For over twenty years, Owner Rick Stevens built a solid reputation as trusted electrical contractor serving many local businesses and homeowners in the Farmington Valley. Mr. –Stevens is committed to providing quality service to the community. He believes that a reputation as an honest and reliable business is the recipe for success. While others seek to profit by cutting corners, or recommending unnecessary services to customers, Mr. Stevens believes that a good reputation and consistent service will build a business built on relationships and referrals from satisfied customers.
Rick grew up in CT and began doing electrical work when he was 14 years old helping a close family friend with projects. This experience lead him down the technical path and he began his apprentice work at age 17. He was quickly moved in to specialties of automation and controls, fire alarm systems, machine wiring and automation. His natural leadership was identified by his employers and he began to supervisor site work for large projects. He is an excellent troubleshooter of problems and works with his customers to offer realistic solutions to problems. These experiences lead him to believe that he could run his own business. He received his Master Electrical license and opened his own company in 1987 in Bloomfield, CT. Rick expanded his business and focused on commercial and residential wiring. He continues to personally service customers in the Farmington Valley and believes in building his clients base through quality work and reputation.
For more information, send us a request on our Contact Us page, or call (860) 651-7600
We want to protect you and your family. It is important to be informed about electrical hazards.
Fighting Electrical Fires - Before They Happen
According to data collected from fire departments across the country, “electrical distribution and lighting” is a leading cause of fires in homes. On a year-to-year average, “electrical distribution or lighting equipment” causes 13,100 of all structure fires in homes, resulting in 140 civilian deaths, 580 civilian injuries and $340 million in property damage.
This data, provided by the National Fire Protection Association (NFPA) and other sources through the National Fire Incident Reporting System, is a compelling call to action.
One organization trying to improve on this is the Travelers Insurance Company. According to John Machnicki, vice president and director of the company’s Engineering Laboratory in Windsor, Connecticut, “A key function of our lab is to investigate how fires are caused.”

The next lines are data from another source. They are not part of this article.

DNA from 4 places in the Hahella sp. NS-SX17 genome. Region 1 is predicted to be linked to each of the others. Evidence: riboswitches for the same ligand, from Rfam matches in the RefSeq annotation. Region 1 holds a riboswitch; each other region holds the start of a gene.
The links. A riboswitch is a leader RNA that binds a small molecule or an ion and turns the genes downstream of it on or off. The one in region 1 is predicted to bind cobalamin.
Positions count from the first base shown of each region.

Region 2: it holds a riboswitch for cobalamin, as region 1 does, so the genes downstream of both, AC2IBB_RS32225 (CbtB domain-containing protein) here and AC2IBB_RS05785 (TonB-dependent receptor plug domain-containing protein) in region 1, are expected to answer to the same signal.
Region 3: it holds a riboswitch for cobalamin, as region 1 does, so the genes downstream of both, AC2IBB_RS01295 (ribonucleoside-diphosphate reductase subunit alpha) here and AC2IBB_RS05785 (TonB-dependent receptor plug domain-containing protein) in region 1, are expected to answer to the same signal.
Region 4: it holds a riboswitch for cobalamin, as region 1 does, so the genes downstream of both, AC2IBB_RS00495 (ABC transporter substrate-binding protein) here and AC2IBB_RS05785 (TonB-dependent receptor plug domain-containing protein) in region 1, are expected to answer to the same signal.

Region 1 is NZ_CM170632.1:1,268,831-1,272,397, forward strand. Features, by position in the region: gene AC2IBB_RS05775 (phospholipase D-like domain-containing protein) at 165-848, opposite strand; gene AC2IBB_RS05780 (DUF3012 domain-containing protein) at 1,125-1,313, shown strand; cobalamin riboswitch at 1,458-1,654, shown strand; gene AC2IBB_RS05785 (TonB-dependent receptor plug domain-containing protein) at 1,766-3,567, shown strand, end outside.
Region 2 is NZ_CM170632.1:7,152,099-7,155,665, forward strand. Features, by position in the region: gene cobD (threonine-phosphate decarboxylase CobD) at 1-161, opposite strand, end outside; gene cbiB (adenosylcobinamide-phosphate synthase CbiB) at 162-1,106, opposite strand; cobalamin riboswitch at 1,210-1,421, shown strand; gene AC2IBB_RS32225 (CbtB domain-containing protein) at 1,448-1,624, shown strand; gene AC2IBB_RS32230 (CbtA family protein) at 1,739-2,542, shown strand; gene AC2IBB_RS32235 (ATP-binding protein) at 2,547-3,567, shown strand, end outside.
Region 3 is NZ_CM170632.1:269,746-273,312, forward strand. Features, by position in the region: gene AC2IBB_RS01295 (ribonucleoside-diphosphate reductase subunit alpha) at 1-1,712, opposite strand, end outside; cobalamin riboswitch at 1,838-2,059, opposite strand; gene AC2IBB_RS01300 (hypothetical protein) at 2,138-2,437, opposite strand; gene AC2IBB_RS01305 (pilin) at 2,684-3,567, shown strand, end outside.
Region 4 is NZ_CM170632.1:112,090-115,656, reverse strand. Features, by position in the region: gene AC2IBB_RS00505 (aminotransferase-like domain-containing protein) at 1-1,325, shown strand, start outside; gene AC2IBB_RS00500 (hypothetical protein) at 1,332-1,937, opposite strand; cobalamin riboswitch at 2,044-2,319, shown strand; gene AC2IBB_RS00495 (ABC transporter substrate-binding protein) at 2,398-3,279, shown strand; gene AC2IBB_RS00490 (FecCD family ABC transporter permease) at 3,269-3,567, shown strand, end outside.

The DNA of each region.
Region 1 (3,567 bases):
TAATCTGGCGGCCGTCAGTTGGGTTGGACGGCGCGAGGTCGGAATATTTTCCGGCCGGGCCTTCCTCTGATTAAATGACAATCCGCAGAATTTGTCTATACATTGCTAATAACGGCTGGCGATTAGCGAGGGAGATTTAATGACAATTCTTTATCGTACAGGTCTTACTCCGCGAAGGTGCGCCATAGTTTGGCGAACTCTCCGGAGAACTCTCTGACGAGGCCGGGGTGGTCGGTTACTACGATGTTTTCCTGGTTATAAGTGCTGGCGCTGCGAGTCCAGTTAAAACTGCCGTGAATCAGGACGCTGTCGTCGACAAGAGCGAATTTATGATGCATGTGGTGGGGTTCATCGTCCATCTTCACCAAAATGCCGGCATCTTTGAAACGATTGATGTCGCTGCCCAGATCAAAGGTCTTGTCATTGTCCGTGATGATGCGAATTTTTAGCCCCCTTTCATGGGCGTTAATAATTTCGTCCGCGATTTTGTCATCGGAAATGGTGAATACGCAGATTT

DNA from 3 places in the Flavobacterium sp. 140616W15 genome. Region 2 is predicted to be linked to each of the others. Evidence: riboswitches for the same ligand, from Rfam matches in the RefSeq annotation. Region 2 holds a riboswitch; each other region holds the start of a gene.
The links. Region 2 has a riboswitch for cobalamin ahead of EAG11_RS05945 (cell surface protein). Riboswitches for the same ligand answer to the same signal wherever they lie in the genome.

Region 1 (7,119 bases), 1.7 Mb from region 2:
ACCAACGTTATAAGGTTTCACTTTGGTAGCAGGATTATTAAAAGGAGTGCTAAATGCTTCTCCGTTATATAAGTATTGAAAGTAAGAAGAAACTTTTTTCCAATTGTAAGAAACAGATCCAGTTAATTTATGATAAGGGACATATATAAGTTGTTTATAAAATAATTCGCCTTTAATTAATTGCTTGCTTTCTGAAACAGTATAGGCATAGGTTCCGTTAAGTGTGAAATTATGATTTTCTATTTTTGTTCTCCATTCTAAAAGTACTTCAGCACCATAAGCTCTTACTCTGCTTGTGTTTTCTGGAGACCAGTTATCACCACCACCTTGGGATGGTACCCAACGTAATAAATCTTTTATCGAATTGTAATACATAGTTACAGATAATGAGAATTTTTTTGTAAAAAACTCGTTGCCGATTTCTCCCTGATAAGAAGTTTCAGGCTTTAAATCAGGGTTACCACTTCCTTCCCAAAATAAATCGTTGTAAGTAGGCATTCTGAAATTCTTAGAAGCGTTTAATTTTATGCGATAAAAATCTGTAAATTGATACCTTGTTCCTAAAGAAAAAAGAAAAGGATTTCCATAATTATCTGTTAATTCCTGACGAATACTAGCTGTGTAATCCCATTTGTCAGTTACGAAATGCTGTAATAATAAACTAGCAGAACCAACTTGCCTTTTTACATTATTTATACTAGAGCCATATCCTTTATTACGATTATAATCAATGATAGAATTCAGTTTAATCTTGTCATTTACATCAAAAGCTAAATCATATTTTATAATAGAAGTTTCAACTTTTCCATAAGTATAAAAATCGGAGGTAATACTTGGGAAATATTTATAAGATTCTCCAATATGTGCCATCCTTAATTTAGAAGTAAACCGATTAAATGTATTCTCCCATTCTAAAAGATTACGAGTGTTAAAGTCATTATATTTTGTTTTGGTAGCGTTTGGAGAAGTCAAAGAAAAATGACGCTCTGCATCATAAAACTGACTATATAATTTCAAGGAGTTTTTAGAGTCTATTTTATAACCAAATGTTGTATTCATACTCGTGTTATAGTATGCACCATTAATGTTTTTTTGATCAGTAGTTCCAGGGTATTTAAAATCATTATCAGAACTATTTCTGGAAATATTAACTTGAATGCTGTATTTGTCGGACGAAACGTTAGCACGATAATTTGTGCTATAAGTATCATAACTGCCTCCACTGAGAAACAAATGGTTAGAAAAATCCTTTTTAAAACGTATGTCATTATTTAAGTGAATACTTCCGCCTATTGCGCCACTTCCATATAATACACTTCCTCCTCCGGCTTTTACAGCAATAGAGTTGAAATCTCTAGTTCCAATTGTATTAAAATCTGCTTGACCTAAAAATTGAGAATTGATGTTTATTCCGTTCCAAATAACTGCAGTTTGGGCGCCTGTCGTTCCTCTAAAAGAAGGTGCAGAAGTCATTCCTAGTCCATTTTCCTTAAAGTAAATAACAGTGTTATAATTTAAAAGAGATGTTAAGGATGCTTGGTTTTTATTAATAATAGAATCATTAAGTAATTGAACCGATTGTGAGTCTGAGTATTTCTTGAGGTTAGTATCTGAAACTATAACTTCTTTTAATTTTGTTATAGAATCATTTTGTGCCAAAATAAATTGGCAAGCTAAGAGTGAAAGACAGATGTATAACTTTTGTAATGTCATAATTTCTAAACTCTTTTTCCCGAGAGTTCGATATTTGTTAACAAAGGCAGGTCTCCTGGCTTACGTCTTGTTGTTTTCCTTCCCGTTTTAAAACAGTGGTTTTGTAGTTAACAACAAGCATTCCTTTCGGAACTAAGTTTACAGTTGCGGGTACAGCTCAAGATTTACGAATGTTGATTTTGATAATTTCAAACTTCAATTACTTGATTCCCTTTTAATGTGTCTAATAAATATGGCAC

The lab has focused on the vulnerability of aging electrical systems as a cause of home fires. Failures in older electrical outlets are among the ignition sources Machnicki’s group has investigated. When these receptacles fail, molten metal and high-temperature gases are frequently ejected from the outlet, causing nearby bedding, furniture or other lightweight combustibles to ignite. Tests by the lab have demonstrated that these failures occur within the receptacle itself and can happen even when fixtures are not plugged into an outlet. However, the researchers have yet to determine the exact cause of this type of failure.
Older, not better
Electrical systems in older homes are more susceptible to failure than those in newer homes, Machnicki says, adding that “The risk of fires goes up with the age of the home.” This elevated risk is partly because the wiring in older homes is generally insufficient to accommodate the electrical demands of modern living.
In addition, age takes its toll on electrical components, causing wire insulation to become brittle and connections to degrade, both of which can lead to fires. In older homes, it’s also common to see poor electrical workmanship done by unqualified homeowners, which also creates conditions that can result in fire.
Machnicki advises homeowners to hire a qualified electrical inspector to examine their electrical systems for hazards. He points to a document released by the Electrical Safety Foundation International (ESFI), in cooperation
with the U.S. Consumer Product Safety Commission and the Canada Safety Council, which recommends inspections for all homes 40 years and older, for homes 10 years and older with major renovations or new appliances added, and for homes that have been resold.
The study also warns homeowners to have their homes inspected if they experience problems with the electrical system, such as dimming lights or frequent circuit breaker interruptions. Machnicki notes that electrical systems, like other parts of a home, require periodic inspection and maintenance to operatesafely and effectively. Unfortunately, many homeowners have their systems inspected only after something goes wrong. HP